"Let us not forget the real importance of the crown of thorns in judging whether the Turin Shroud shows Jesus' portrait. The Romans mocked Jesus as a `king' with a crown of thorns. There could not have been many other `kings' who were crucified and who would have been similarly mocked. Of the thousands of victims of Roman crucifixion, the man of the Shroud ranks among a very small number who might have left this imprint on a burial cloth. This certainly improves the chances that he really is Jesus." (Scavone, 1989, pp.72-73).
"One of the most unusual similarities between the two men is in the head wounds. Since the Romans were, to some extent, emperor worshipers, it is plain that they crowned Jesus with thorns to mock His claims to be the Messianic ruler or King of the Jews. But would this treatment be given to the average criminal who was to be crucified? Probably not. Yet the man in the Shroud had injuries a crown of thorns would create all over his scalp." (Stevenson, K.E. & Habermas, G.R., 1990, "The Shroud and the Controversy," Thomas Nelson Publishers: Nashville TN, p.90)
"After the fall of Constantinople, the traffic in relics was so widespread that the Fourth Lateran Council tried to regulate it. Canon 62 says, `Ancient relics may only be exposed in reliquaries; they must not be put up for sale; as to new ones, no one may expose them for public veneration without the pope's approval.' ... Although this canon is one of several dealing with financial matters, its tone seems more to seek to regulate, rather than to ban, the trade in relics. If it was intended to stop the trade it failed for, shortly after the Council, which was held in November 1215, Baldwin II, the Latin Emperor of Constantinople, finding himself in extreme financial difficulties, offered the Crown of Thorns to Louis IX of France in exchange for a large sum of money. Although the transaction was made to look like a loan, Baldwin was, in effect, selling one of the East's holiest relics. Louis wasted no time. He sent two friars to Constantinople to bring the relic back to France, but in the meantime, Baldwin had had a better idea - or so he thought. He offered the Crown of Thorns to his own family and several other royal and imperial families seeking the highest bidder and placing a reserve on it of 13,134 golden solidi. Unfortunately, these families could not or would not raise the cash, so Louis's friars snapped it up for 10,000 solidi and sped off home with it. The Crown of Thorns reached Paris on 19 August 1238. There it remained until October, when it was solemnly transferred to St-Denis to wait until the king had built the magnificent Sainte Chapelle in which to house it permanently. It is quite clear that Louis IX had no intention of returning the relic to Constantinople, and in 1247 Baldwin conceded that it truly belonged to the French king, who handed over a final payment of 21,000 pounds of silver. Neither the papacy nor the French bishops disapproved. On the contrary, the arrival of the Crown of Thorns in France only confirmed God's special favour on Louis IX." (Currer-Briggs, N., 1995, "Shroud Mafia: The Creation of a Relic?," Book Guild: Sussex UK, pp.5-7)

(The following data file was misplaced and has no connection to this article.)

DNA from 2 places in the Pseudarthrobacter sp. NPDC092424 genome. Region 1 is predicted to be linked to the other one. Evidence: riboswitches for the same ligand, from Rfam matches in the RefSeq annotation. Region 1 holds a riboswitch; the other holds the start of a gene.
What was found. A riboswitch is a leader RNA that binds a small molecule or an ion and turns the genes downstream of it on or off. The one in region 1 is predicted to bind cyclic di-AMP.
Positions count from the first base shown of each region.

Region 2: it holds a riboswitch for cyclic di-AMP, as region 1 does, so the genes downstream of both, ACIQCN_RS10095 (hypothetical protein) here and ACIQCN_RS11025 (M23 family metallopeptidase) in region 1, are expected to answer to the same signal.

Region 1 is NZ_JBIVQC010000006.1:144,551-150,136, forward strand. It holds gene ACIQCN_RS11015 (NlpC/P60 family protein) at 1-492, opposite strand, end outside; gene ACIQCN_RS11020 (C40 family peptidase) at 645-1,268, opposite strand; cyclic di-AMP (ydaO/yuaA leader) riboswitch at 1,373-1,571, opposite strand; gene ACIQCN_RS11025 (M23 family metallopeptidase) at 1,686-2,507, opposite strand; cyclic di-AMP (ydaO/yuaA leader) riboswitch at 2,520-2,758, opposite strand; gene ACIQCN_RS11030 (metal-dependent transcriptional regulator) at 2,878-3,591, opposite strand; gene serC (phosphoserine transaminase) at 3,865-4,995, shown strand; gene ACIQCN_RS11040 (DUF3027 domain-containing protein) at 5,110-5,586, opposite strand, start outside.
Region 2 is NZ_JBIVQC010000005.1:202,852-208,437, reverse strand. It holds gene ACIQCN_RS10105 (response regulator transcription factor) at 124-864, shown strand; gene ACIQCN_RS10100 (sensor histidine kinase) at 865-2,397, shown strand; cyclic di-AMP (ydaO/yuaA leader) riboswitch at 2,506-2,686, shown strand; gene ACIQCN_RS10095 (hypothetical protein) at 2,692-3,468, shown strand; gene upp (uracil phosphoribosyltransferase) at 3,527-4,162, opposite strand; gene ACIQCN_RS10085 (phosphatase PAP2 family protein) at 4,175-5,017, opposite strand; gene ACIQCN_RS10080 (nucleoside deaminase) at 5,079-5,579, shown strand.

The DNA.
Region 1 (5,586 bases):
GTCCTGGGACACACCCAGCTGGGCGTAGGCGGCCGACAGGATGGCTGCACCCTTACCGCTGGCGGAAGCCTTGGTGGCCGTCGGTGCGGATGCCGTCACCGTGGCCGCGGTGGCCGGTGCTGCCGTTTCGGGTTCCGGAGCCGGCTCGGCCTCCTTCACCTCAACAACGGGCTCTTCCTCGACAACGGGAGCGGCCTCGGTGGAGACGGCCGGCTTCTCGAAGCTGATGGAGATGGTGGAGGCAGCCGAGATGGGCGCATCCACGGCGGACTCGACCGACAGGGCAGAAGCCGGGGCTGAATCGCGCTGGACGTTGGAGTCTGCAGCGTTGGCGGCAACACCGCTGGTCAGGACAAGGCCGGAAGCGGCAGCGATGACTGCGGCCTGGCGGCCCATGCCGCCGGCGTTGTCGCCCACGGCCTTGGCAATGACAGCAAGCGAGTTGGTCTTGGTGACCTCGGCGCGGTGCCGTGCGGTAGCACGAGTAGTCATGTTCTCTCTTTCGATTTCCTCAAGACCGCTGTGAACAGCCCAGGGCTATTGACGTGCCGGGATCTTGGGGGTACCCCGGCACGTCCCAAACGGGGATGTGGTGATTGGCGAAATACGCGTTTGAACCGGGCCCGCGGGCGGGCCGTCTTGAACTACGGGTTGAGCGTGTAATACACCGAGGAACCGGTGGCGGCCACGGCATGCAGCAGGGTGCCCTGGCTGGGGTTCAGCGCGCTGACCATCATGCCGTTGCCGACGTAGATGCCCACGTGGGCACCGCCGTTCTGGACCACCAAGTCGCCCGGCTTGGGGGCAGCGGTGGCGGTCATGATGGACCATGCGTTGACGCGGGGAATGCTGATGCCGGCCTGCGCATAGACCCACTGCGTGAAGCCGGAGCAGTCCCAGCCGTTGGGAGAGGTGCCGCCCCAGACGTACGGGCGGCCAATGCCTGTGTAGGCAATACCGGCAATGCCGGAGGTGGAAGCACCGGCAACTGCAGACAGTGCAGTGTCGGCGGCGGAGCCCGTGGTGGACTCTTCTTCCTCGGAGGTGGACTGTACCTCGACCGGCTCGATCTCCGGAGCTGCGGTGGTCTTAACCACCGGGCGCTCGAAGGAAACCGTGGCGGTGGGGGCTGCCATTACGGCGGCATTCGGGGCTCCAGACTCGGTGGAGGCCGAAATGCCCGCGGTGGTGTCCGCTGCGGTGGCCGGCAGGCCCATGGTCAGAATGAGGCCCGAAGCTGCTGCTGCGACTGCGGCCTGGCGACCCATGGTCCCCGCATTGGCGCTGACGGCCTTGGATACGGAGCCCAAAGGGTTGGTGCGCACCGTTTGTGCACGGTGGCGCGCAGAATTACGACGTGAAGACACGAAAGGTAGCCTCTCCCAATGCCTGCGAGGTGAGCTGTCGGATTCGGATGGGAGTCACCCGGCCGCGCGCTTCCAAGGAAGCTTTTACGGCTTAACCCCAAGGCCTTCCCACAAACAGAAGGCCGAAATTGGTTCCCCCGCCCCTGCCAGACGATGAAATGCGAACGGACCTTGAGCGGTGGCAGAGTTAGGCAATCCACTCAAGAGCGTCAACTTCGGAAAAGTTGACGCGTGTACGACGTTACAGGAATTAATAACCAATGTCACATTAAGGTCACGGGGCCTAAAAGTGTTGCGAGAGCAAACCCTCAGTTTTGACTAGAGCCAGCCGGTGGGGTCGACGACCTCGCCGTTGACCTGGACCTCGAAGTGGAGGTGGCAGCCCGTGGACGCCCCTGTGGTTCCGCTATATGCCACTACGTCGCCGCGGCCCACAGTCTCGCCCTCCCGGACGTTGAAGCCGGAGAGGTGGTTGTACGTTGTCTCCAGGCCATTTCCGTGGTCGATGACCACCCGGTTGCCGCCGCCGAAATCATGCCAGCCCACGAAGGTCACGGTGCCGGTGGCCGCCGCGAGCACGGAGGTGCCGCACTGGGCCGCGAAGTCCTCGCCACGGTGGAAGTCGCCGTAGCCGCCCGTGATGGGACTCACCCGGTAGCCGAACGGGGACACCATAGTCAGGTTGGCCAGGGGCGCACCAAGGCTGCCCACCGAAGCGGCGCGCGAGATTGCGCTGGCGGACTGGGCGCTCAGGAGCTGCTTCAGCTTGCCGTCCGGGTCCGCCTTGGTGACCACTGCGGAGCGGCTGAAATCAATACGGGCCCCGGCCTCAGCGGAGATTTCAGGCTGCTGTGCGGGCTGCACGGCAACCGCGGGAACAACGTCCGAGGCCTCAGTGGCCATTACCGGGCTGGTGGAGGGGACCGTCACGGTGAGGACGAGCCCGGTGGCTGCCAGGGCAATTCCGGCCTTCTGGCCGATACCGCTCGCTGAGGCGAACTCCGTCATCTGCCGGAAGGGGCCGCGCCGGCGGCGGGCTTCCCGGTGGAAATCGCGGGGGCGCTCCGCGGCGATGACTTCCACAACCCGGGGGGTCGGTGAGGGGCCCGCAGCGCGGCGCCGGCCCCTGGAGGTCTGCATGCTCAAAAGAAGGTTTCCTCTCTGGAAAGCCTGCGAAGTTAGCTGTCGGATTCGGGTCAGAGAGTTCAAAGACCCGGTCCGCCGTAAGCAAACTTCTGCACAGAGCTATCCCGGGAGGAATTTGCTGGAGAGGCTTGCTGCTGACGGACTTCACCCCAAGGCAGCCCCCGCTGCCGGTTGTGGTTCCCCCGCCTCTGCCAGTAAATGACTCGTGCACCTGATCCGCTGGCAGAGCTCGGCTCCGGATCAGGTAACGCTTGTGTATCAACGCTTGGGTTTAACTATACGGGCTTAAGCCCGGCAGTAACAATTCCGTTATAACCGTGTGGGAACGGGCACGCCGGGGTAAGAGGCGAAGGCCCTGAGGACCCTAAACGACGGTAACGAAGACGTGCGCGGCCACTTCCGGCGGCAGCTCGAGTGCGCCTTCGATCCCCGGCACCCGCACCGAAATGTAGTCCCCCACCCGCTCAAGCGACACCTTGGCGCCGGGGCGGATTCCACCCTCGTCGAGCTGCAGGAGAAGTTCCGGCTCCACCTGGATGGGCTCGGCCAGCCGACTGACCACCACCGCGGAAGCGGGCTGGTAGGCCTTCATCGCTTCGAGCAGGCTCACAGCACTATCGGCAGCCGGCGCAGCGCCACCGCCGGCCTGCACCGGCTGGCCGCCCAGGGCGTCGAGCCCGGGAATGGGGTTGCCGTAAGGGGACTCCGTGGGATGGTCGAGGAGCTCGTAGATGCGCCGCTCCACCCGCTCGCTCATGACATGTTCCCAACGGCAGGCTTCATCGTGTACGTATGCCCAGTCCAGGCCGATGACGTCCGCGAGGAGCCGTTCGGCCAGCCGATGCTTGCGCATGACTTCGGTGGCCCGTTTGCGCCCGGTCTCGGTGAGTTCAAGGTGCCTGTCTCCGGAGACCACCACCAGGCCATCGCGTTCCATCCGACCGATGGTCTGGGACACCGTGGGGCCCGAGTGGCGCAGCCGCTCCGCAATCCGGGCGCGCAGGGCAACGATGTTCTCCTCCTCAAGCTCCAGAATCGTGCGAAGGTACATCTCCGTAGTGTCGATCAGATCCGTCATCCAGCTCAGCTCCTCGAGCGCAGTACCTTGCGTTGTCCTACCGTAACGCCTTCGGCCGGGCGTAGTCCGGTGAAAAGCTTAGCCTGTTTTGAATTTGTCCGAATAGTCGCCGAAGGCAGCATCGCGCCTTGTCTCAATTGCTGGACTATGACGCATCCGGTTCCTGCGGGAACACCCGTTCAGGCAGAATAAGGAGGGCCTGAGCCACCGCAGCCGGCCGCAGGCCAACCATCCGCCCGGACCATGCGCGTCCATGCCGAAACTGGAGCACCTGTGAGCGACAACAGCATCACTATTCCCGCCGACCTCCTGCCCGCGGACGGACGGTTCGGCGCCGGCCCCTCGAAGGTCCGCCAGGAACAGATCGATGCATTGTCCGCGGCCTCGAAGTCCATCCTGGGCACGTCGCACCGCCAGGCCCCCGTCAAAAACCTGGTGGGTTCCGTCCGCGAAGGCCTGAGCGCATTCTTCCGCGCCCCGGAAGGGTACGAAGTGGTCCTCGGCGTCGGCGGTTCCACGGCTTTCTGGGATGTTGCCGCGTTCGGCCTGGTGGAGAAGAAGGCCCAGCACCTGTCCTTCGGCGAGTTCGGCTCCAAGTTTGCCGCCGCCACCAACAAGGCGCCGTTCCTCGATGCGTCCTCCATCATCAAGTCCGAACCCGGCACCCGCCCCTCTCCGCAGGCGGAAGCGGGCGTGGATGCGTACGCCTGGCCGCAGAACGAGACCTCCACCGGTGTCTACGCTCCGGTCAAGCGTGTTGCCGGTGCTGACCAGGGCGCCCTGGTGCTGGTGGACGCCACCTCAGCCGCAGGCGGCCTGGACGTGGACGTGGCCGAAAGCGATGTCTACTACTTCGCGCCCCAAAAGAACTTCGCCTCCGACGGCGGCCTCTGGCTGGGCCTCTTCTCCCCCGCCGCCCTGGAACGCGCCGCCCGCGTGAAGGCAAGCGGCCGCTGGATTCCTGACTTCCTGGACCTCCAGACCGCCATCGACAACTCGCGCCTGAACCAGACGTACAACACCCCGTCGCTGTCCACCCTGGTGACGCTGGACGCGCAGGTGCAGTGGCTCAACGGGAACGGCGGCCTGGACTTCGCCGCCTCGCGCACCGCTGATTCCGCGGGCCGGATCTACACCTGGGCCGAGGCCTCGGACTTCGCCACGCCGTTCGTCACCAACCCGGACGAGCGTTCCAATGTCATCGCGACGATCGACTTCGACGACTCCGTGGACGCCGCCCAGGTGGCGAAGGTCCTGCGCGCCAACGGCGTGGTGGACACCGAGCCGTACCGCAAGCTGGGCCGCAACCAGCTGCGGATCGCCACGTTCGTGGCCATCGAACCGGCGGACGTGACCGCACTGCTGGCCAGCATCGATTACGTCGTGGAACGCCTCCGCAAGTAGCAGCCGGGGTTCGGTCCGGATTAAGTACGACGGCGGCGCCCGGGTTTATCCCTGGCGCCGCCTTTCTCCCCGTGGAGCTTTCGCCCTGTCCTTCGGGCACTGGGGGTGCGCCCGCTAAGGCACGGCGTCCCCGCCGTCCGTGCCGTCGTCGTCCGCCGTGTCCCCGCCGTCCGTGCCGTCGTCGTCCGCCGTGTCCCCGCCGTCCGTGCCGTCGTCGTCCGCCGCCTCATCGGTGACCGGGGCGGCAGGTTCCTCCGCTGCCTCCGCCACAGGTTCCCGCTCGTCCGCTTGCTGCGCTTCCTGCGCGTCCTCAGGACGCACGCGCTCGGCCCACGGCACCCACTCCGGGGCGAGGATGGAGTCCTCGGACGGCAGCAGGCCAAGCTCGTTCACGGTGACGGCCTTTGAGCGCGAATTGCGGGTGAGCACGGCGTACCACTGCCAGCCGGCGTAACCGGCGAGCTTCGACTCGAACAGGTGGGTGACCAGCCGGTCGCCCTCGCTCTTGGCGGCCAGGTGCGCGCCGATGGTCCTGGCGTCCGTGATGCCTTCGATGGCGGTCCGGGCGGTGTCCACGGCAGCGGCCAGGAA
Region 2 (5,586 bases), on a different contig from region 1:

"The image of the back of the man on the Shroud is covered with wounds from the scourging he received before being crucified. The wounds on the man's back are obviously not reproduced on the sudarium, as this had no contact with it. However, there are thick bloodstains on the nape of the man's neck, showing the depth and extent of the wounds produced by the crown of thorns. This crown was probably not a circle, as traditional Christian art represents, but a kind of cap covering the whole head. The thorns were probably of the species ziziphus vulgaris, a long, hard and sharp thorn which would produce deep and painful wounds. The stains on the back of the man's neck on the Shroud correspond exactly to those on the sudarium." (Guscin, M., 1998, "The Oviedo Cloth," Lutterworth Press: Cambridge UK, pp.30,32)